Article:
In my last article, I talked about how one worrisome trend I am seeing is so-called “process people” using the vehicle of product ops to penetrate an organization, and take an otherwise useful function in a less than useful direction.
The feedback I received was mainly people reporting that this is unfortunately very much what they have also witnessed, but there were also people that were confused by what I was trying to say.
Partly I think this was because I tried to cover too many different points in that one article, but partly it is because there are so many different definitions of “product ops” out there and people read the article from the perspective of their own definition.
I first started getting asked by companies about product ops roughly three years ago, and one of the things I quickly learned was that my definition was not the same as what many (in truth, most) of them were using.
So now when I’m asked about product ops, I start by asking them how they are defining the function at their company?
I have so far identified at least six distinctly different definitions of the product ops function. And many companies have different combinations of these definitions.
I don’t yet know if this taxonomy will prove to be useful or not. I had hoped by now to see more consolidation of the definition.
I also only have anecdotal evidence, mainly from my, and my SVPG partners, discussions with more than a hundred companies, and from reading articles from a wide range of authors, so I only have a rough sense of most prevalent vs least prevalent.
One thing for sure is that the term is new enough and general enough that it is very easy for people to either inadvertently or intentionally define the role to suit their purposes.
My intention is to write more about these various definitions, and explain which ones I think can truly help an organization, and which ones are just old problems reappearing under a new name.
But in this article, I want to double-click on the specific overarching point I was trying to make in my earlier article.
Let’s put aside for a moment the issue of the many definitions out there, and instead look at just one of the more prevalent definitions, which is to have some number of people dedicated to improving the productivity and effectiveness of at least the product managers.
This would be around standardizing the tools, methods, practices, training, and onboarding of the product managers.
At smaller companies, this is normally squarely the responsibility of your manager(s) of product management. It’s a good portion of what the managers are coaching their people on.
But in larger companies, there is definitely an argument to be made that there are economies of scale to be had by consolidating this work.
Now, as you might imagine, this need is not a new revelation. We have had large product organizations for more than 30 years. And seeking more efficient and effective ways of solving problems is pretty much the core competency of good product people and product leaders.
Sometimes the managers of product managers would discuss this, and agree that one of them would take the lead on these responsibilities. In fact, I was one of those people at two of the companies I worked for, which I doubt is a surprise to anyone.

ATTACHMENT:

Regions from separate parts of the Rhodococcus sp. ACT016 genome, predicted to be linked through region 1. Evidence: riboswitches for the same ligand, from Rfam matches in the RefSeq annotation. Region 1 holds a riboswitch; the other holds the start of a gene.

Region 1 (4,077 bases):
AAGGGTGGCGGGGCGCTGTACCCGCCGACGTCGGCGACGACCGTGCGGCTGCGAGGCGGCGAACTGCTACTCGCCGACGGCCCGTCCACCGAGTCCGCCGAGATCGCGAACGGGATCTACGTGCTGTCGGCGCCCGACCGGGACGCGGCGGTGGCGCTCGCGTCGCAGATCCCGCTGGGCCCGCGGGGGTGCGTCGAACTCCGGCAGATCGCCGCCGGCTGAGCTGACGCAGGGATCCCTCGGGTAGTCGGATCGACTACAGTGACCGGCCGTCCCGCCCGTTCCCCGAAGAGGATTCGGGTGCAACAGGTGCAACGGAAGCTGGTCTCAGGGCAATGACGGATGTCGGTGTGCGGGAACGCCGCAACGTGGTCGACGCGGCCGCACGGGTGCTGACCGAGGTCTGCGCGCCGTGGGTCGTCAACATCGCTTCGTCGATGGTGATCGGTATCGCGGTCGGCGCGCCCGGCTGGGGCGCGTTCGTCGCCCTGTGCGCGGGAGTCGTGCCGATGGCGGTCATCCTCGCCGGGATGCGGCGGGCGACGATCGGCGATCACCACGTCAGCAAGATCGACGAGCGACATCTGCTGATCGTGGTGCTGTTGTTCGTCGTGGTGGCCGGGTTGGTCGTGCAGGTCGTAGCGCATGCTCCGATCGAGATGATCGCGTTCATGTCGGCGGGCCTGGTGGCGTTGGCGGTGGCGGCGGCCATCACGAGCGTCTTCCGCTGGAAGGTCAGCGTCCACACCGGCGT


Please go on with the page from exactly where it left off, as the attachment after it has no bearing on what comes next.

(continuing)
But the most common way I have seen this addressed at strong companies is with a principal product manager (or other senior individual contributor product manager).
For those that haven’t heard of a principal product manager, it is generally the most senior individual contributor level for a product manager.
These people usually have zero desire to become a people manager, but they deeply love the craft of product, and are motivated by taking on the toughest challenges on the most critically important product teams.
These people are also highly compensated, and while they may not manage people, they are usually well known in the company for their willingness and ability to help provide advice and coaching to less experienced product people.
So when the goal is to share the best practices of the best product people, these principal product managers would often be the obvious answer.
You certainly wouldn’t ask your most junior product manager to do this, right?
Yet in so many companies that have been setting up this function, the people with this responsibility are not principal product managers, but rather Agile Coaches, or project or program managers.
Now it’s very important to emphasize that I know some absolutely excellent Agile Coaches, and especially those that are Discovery Coaches, and also excellent project/program managers, and your company would be very lucky to have these people no matter where they are in the organization.
But I’d encourage you to go ahead and look at the LinkedIn profiles of most people with the title “Agile Coach” and see how much actual first-hand relevant product experience you find.
This is the same reason I highlighted the problem of so many product managers being trained by Agile Coaches rather than experienced product leaders.
This is what I meant by “process people” trying to fill a product role.
So there are really two major dimensions to this discussion. The first is how your company chooses to define product ops. The second is who your company chooses to staff that function.
This article is simply trying to ensure you have your best possible people setting the bar for the broader organization.